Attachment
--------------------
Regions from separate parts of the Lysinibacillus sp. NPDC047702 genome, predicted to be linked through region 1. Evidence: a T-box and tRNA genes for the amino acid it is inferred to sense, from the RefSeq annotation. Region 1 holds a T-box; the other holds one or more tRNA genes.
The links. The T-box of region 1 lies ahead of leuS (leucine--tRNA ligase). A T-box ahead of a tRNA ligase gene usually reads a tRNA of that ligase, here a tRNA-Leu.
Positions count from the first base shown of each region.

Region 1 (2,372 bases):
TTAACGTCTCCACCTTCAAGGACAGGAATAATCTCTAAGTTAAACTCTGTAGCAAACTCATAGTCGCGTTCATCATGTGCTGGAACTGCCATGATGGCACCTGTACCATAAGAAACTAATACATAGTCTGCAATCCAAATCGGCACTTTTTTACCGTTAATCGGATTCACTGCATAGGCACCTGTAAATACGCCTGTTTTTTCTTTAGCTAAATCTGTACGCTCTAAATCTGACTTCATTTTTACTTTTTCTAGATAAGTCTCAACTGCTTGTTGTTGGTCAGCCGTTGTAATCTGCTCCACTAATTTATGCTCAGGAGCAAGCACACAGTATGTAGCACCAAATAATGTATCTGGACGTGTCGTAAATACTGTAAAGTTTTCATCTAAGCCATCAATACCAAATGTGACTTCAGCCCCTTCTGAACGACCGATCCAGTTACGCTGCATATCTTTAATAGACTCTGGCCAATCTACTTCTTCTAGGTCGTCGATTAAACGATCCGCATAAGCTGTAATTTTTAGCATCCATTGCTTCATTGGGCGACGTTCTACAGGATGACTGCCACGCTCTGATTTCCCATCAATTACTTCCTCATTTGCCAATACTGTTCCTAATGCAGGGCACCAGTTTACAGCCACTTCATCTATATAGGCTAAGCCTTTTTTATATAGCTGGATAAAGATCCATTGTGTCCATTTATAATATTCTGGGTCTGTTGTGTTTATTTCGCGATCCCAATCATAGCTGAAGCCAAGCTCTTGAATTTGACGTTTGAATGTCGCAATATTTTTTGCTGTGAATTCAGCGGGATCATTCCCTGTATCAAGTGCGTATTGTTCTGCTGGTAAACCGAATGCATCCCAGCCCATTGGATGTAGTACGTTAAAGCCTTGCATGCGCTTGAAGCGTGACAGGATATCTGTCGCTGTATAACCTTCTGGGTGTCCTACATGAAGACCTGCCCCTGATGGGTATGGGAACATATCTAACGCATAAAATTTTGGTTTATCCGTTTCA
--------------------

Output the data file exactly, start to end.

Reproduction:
Regions from separate parts of the Lysinibacillus sp. NPDC047702 genome, predicted to be linked through region 1. Evidence: a T-box and tRNA genes for the amino acid it is inferred to sense, from the RefSeq annotation. Region 1 holds a T-box; the other holds one or more tRNA genes.
The links. The T-box of region 1 lies ahead of leuS (leucine--tRNA ligase). A T-box ahead of a tRNA ligase gene usually reads a tRNA of that ligase, here a tRNA-Leu.
Positions count from the first base shown of each region.

Region 1 (2,372 bases):
TTAACGTCTCCACCTTCAAGGACAGGAATAATCTCTAAGTTAAACTCTGTAGCAAACTCATAGTCGCGTTCATCATGTGCTGGAACTGCCATGATGGCACCTGTACCATAAGAAACTAATACATAGTCTGCAATCCAAATCGGCACTTTTTTACCGTTAATCGGATTCACTGCATAGGCACCTGTAAATACGCCTGTTTTTTCTTTAGCTAAATCTGTACGCTCTAAATCTGACTTCATTTTTACTTTTTCTAGATAAGTCTCAACTGCTTGTTGTTGGTCAGCCGTTGTAATCTGCTCCACTAATTTATGCTCAGGAGCAAGCACACAGTATGTAGCACCAAATAATGTATCTGGACGTGTCGTAAATACTGTAAAGTTTTCATCTAAGCCATCAATACCAAATGTGACTTCAGCCCCTTCTGAACGACCGATCCAGTTACGCTGCATATCTTTAATAGACTCTGGCCAATCTACTTCTTCTAGGTCGTCGATTAAACGATCCGCATAAGCTGTAATTTTTAGCATCCATTGCTTCATTGGGCGACGTTCTACAGGATGACTGCCACGCTCTGATTTCCCATCAATTACTTCCTCATTTGCCAATACTGTTCCTAATGCAGGGCACCAGTTTACAGCCACTTCATCTATATAGGCTAAGCCTTTTTTATATAGCTGGATAAAGATCCATTGTGTCCATTTATAATATTCTGGGTCTGTTGTGTTTATTTCGCGATCCCAATCATAGCTGAAGCCAAGCTCTTGAATTTGACGTTTGAATGTCGCAATATTTTTTGCTGTGAATTCAGCGGGATCATTCCCTGTATCAAGTGCGTATTGTTCTGCTGGTAAACCGAATGCATCCCAGCCCATTGGATGTAGTACGTTAAAGCCTTGCATGCGCTTGAAGCGTGACAGGATATCTGTCGCTGTATAACCTTCTGGGTGTCCTACATGAAGACCTGCCCCTGATGGGTATGGGAACATATCTAACGCATAAAATTTTGGTTTATCCGTTTCA